In a time of crisis China is increasingly an opportunity for Portuguese companies

3 May 2011

Lisbon, Portugal, 2 May – In the midst of an economic recession and the country’s fragile financial situation Portuguese companies increasingly see opportunities in China, but should be prepared for string competition, according to the Megatrends Asia research institute.

Foong Wai Fong, the institute’s director, advised Portuguese companies to “bet on the Internet and medium-sized cities,” to grow in China, “looking to the regions that have not yet come onto the radar.”

“The market of the main cities is already mature,” and, “all the biggest world brands are vying for around 10 percent of the 1.3 billion Chinese that get to the end of the month with money to spend,” the specialist told Portuguese newspaper Vida Económica.

Despite being “a big opportunity” for Portuguese companies, it is necessary to “develop a value strategy” for the different brands or groups of products,” Foong said on the sidelines of a seminar entitled, “China: The next 10 years,” recently organised by Escola de Gestão do Porto – University of Porto Business School (EGP-UPBS).

“What has been said to businesspeople is that China has a potential market of 1.3 billion people, but they forgot to say that there are also an equally large number of companies competing for the Chinese market. The whole world is there,” she said.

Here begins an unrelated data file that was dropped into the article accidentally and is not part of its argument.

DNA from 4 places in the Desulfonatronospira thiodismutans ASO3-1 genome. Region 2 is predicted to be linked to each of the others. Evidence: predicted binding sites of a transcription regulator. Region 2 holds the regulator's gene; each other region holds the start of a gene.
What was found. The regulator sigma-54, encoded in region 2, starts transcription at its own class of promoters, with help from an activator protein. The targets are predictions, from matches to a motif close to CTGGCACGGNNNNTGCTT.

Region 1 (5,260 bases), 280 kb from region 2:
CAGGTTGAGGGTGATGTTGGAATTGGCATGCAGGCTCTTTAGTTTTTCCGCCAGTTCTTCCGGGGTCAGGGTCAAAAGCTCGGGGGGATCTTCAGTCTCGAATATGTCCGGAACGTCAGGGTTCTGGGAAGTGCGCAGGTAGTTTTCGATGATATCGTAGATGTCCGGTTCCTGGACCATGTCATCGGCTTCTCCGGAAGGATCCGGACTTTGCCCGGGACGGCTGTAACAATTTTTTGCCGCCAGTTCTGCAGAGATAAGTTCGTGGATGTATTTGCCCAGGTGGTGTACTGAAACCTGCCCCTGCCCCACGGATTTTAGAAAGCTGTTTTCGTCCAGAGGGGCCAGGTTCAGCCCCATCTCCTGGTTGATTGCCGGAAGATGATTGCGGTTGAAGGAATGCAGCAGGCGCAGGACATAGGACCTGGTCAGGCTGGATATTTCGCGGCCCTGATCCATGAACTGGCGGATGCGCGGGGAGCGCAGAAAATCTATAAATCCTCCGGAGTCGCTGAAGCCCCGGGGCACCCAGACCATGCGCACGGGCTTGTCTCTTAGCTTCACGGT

Trade between the two countries has seen rapid growth over the last few months, according to official figures.

In January and February Trade between Portugal and China totalled US$590 million, with China selling goods to Portugal totalling US$460 million (36.20 percent more) and buying goods worth US$130 million (37.1 percent more).

Despite several success stories of Portuguese companies in China, particularly in Macau, several specialists have warned of the difficulty in gaining access to the market.

According to Foong, “nowadays, the Chinese know very little about Portugal,” and thus the country, “will have to position itself.”

“Portuguese companies should ask what is so unique about their products, what is so special about Portuguese brands and what there is in Portugal that could arouse the interest and curiosity of the Chinese,” said the director of Megatrends Asia.

The coordinator of the Managing Internationally programme of EGP-UPBS, Ana Teresa Lehmann, noted that Asian markets, “still don’t have an importance in the international trade of Portugal and specifically the North, which is the main Portuguese export region, which reflects its current economic importance.”

Lehmann noted that there was, “growing interest in these potential trade and investment destinations,” and that there was “an enormous opportunity to be explored.”

This opportunity, she said, did not involve “low cost products,” but rather should focus on “very interesting niches,” specifically for textiles/clothing and luxury footwear, the agri-food sector (including wines), machinery and metal mechanics, engineering and energy.

“And a niche in China is like a continent in the rest of the World,” she noted. (macauhub)